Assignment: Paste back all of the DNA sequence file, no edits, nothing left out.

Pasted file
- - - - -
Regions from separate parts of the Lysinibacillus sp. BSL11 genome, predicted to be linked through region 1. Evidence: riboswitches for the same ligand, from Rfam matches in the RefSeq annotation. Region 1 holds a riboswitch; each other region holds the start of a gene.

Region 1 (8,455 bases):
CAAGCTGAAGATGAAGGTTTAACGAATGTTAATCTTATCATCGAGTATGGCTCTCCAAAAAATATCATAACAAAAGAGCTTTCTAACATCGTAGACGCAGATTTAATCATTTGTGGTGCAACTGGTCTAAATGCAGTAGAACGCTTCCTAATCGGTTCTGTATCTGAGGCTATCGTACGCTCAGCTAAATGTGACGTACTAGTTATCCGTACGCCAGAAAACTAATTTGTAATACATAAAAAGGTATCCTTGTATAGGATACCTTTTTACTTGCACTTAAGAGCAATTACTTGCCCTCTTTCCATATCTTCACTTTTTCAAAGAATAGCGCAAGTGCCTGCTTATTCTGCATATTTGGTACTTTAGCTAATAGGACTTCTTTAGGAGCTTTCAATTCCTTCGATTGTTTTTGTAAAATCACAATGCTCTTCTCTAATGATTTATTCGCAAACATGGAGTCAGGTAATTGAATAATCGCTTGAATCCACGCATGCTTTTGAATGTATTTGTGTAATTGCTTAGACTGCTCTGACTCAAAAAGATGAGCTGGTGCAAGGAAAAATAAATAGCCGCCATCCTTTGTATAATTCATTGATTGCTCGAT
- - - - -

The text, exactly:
Regions from separate parts of the Lysinibacillus sp. BSL11 genome, predicted to be linked through region 1. Evidence: riboswitches for the same ligand, from Rfam matches in the RefSeq annotation. Region 1 holds a riboswitch; each other region holds the start of a gene.

Region 1 (8,455 bases):
CAAGCTGAAGATGAAGGTTTAACGAATGTTAATCTTATCATCGAGTATGGCTCTCCAAAAAATATCATAACAAAAGAGCTTTCTAACATCGTAGACGCAGATTTAATCATTTGTGGTGCAACTGGTCTAAATGCAGTAGAACGCTTCCTAATCGGTTCTGTATCTGAGGCTATCGTACGCTCAGCTAAATGTGACGTACTAGTTATCCGTACGCCAGAAAACTAATTTGTAATACATAAAAAGGTATCCTTGTATAGGATACCTTTTTACTTGCACTTAAGAGCAATTACTTGCCCTCTTTCCATATCTTCACTTTTTCAAAGAATAGCGCAAGTGCCTGCTTATTCTGCATATTTGGTACTTTAGCTAATAGGACTTCTTTAGGAGCTTTCAATTCCTTCGATTGTTTTTGTAAAATCACAATGCTCTTCTCTAATGATTTATTCGCAAACATGGAGTCAGGTAATTGAATAATCGCTTGAATCCACGCATGCTTTTGAATGTATTTGTGTAATTGCTTAGACTGCTCTGACTCAAAAAGATGAGCTGGTGCAAGGAAAAATAAATAGCCGCCATCCTTTGTATAATTCATTGATTGCTCGAT